The Tax Court rejected this argument because it concluded that OCC attorneys handling deficiency procedure cases had been following established procedures. Reviewing CC-2009-21 and other related Chief Counsel notices, as well as the relevant sections of the IRM, the court found OCC lawyers were instructed that they generally should follow a CCISO determination but were not required to do so. The Tax Court held that "the Chief Counsel notices and the IRM all tell CCISO to provide 'assistance,' not to make a final determination, and that Chief Counsel attorneys retain their discretion to adopt or reject CCISO's conclusions."
The Tax Court last addressed DelPonte's argument that principles of horizontal equity and "fundamental fairness" require that all taxpayers be entitled to a final determination of relief from CCISO, regardless of whether they first request relief in a petition for redetermination of a deficiency, in a stand-alone petition, or in a CDP hearing. In DelPonte's eyes, it was unfair that while taxpayers who seek innocent-spouse relief have the opportunity for a determination by CCISO and review by IRS Appeals and the Tax Court, taxpayers who, like her, requested relief in a deficiency proceeding get a review by the Tax Court only.
The Tax Court found two problems with this argument. The first was that her premise was faulty. According to the court, requiring CCISO to have the opportunity to issue a final determination in cases where the requesting spouse raises an innocent-spouse claim for the first time in a petition for redetermination of a deficiency would not guarantee that all spouses be treated equally, regardless of when they request relief. Instead, it would merely make taxpayers who requested innocent-spouse relief in CDP hearings the ones treated differently, rather than taxpayers who requested relief in a petition for redetermination of a deficiency.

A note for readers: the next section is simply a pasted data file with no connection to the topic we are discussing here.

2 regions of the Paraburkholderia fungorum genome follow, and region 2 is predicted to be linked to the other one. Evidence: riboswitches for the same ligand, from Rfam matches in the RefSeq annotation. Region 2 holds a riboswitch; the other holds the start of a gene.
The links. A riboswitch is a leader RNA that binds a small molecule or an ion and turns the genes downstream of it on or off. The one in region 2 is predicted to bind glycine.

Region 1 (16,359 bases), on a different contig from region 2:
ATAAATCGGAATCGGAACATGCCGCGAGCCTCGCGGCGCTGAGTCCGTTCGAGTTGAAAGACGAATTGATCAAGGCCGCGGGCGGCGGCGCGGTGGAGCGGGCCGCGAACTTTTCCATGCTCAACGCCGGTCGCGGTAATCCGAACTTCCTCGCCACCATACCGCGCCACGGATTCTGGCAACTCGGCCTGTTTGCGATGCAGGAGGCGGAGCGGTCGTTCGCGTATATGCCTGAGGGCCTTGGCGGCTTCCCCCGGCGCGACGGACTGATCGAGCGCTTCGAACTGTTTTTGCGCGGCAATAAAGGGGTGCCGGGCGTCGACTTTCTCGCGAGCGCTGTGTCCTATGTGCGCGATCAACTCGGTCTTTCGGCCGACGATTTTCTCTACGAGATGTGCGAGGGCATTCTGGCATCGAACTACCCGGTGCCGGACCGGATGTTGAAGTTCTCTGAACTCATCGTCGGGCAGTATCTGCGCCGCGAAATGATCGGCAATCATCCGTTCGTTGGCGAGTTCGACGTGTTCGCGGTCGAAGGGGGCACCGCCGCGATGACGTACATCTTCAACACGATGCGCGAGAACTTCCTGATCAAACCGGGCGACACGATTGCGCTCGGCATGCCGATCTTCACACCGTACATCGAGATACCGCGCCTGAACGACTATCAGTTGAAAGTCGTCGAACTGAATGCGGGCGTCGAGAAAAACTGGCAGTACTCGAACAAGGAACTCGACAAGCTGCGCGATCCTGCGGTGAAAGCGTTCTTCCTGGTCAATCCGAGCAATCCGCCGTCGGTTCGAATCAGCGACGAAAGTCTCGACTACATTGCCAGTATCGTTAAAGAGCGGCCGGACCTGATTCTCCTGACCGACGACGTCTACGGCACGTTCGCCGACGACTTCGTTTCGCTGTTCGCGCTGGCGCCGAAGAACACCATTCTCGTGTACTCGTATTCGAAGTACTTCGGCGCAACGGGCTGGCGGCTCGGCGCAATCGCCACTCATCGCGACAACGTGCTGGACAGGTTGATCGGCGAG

The second and more important problem the court found with this argument was that it did not have the power to do what DelPonte contended it should. It observed that while the court under Sec. 6213(a) has exclusive jurisdiction to redetermine a taxpayer's deficiency for a tax year when the taxpayer receives a valid deficiency notice and timely files a petition for redetermination, under Sec. 7803(b)(2)(D), the Chief Counsel has the authority to litigate cases for the IRS before the Tax Court. The court held it could not undo this statutoWry scheme in the name of fairness.
While DelPonte did not get the immediate relief she was looking for through her motion, it is entirely likely she will still be found to be an innocent spouse. Although the court denied her motion for entry of decision, it did not decide the underlying issues. It seems probable that, unless the OCC has a very convincing argument as to why DelPonte should be held liable for the taxes caused by Goddard's misdeeds, the Tax Court, in light of CCISO's determination, will hold that she is entitled to innocent-spouse relief.
DelPonte, 158 T.C. No. 7 (2022)
Contributor James A. Beavers, CPA, CGMA, J.D., LL.M., is The Tax Adviser’s tax technical content manager. For more information on this article, contact firstname.lastname@example.org.
James A. Beavers, CPA, CGMA, J.D., LL.M., is The Tax Adviser’s tax technical content manager. For more information on this article, contact email@example.com.